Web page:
Electric vehicle sales see massive growth

 ·7 Mar 2023

Electric vehicle (EV) sales grew globally by 53% year-on-year to total over 10.2 million units in 2022.

According to Counterpoint’s Global Passenger Electric Vehicle Model Sales Tracker, battery EVs totalled 72% of all EV sales, while plug-in-hybrid EVs (PHEVS) accounted for the rest during Q4 2022.

Research Analyst Abhik Mukherjee said that EV sales reached an all-time high in Q4 2022 and that the total annual sales could have hit 11 million if China did not suffer a wave of Covid-19 infections at the end of the year.

Despite China’s difficult situation in 2022, Chinese brands still managed to record strong growth, with many expanding into Europe, Southeast Asia and Latin America.

Chinese Manufacturer BYD had the largest sales share for Q4 2022 (19.8%), with Elon Musk’s Tesla in second (12.1%).

However, Tesla’s Model Y was the best-selling EV globally, followed by the BYD Song.

BYD and Wuling had seven of the ten best-selling EV models in Q4 2022, highlighting China’s EV adoption.

Counterpoint said EVs are expected to reach nearly 17 million units in 2023.

“This year, the US EV sales will see a boost as models become slightly more affordable due to the $7,500 tax credit. The end of the purchase subsidy in China might push EV manufacturers to increase their prices… But these price hikes are unlikely to affect EV sales in one of the most matured EV markets.” senior analyst Soumen Mandal said.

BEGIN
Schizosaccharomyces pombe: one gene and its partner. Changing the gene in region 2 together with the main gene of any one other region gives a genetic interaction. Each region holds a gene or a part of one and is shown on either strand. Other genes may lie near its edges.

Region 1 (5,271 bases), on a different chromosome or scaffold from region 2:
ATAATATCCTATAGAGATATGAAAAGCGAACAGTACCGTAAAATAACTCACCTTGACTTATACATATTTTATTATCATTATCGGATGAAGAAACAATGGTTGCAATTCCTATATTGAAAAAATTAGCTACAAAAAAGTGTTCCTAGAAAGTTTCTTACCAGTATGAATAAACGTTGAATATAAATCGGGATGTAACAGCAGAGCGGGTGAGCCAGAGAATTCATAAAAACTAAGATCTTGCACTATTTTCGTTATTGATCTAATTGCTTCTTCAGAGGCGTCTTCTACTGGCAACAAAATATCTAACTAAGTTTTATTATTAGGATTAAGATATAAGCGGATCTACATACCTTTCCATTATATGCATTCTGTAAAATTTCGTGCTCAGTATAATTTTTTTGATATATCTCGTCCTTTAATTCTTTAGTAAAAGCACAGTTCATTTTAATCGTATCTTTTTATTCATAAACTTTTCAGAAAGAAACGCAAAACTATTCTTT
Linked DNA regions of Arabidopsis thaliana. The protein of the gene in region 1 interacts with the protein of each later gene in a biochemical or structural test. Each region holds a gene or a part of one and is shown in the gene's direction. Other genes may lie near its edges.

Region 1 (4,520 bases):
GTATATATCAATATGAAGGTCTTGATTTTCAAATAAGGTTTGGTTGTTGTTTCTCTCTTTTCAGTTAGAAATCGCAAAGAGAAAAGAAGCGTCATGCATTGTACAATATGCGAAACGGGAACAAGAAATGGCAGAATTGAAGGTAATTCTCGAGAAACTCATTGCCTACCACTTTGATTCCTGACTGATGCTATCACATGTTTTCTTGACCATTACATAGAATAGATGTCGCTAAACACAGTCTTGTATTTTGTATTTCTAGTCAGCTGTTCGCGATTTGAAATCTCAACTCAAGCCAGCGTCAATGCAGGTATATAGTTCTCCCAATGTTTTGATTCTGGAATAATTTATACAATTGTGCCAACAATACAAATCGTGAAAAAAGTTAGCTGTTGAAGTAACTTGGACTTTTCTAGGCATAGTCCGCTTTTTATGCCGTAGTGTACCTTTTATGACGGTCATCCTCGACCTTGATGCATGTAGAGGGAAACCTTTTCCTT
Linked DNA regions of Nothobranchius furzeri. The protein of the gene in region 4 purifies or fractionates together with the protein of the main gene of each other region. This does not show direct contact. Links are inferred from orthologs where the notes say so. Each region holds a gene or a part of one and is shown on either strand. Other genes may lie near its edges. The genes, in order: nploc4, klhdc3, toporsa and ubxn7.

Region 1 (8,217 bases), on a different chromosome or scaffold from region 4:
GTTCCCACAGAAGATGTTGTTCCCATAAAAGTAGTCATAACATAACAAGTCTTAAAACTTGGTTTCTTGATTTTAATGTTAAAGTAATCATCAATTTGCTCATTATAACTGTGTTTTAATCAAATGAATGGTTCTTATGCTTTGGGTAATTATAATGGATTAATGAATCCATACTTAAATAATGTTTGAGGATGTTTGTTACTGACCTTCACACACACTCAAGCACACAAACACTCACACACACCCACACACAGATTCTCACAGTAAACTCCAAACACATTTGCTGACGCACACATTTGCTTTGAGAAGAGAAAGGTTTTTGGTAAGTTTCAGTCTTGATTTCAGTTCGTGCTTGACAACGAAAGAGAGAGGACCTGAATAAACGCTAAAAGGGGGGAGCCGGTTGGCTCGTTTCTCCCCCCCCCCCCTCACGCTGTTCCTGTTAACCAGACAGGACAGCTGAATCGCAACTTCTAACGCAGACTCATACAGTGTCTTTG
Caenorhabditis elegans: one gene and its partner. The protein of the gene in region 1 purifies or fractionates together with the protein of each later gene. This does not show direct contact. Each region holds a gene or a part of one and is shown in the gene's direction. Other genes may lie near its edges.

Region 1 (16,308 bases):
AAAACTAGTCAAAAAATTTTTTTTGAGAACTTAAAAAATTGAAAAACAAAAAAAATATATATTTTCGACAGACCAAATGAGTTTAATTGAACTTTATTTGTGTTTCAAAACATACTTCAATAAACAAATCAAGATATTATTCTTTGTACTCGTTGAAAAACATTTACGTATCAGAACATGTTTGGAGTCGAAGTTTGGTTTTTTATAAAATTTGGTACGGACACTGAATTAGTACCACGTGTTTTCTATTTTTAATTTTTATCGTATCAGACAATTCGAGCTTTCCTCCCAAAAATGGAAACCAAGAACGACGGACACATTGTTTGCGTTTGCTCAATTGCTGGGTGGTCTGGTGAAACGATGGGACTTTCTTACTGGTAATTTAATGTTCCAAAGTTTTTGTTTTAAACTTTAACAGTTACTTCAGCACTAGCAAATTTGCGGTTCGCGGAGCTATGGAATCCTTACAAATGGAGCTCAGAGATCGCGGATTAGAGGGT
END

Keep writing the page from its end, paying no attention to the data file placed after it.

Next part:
Lithium prices are also expected to decline in the second half of 2023, benefiting EVs.

South Africa’s EV Market 

South Africa’s electric vehicle market had a solid start to 2022.

“In the first three months of 2022, South Africa sold over 1,400 electric vehicles. This is more than 2020 and 2021 combined,” said the chief executive of  MasterDrive, Eugene Herbert.

Despite the positive sales, Herbert warned that there are several challenges facing EV adoption in South Africa.

South Africa faces an energy crisis and lacks charging points along long-distance roads, with many South African motorists concerned that EVs cannot make long-distance trips.

Moreover, EVs are incredibly expensive, with the cheapest model – the Mini Cooper SE – having an asking price of R742,000.

Eskom said it would play a significant role in implementing electric vehicles in South Africa.

The embattled power utility wants to replace its entire fleet of conventional vehicles with EVs by 2040.

It also said that it had submitted the residential time-of-use (ToU) charging tariff to the National Energy Regulator of South Africa (Nersa) for approval.

EV owners would receive significant savings when charging their cars during off-peak and standard periods, encouraging EV uptake in South Africa.

Read: Warning for petrol prices in April

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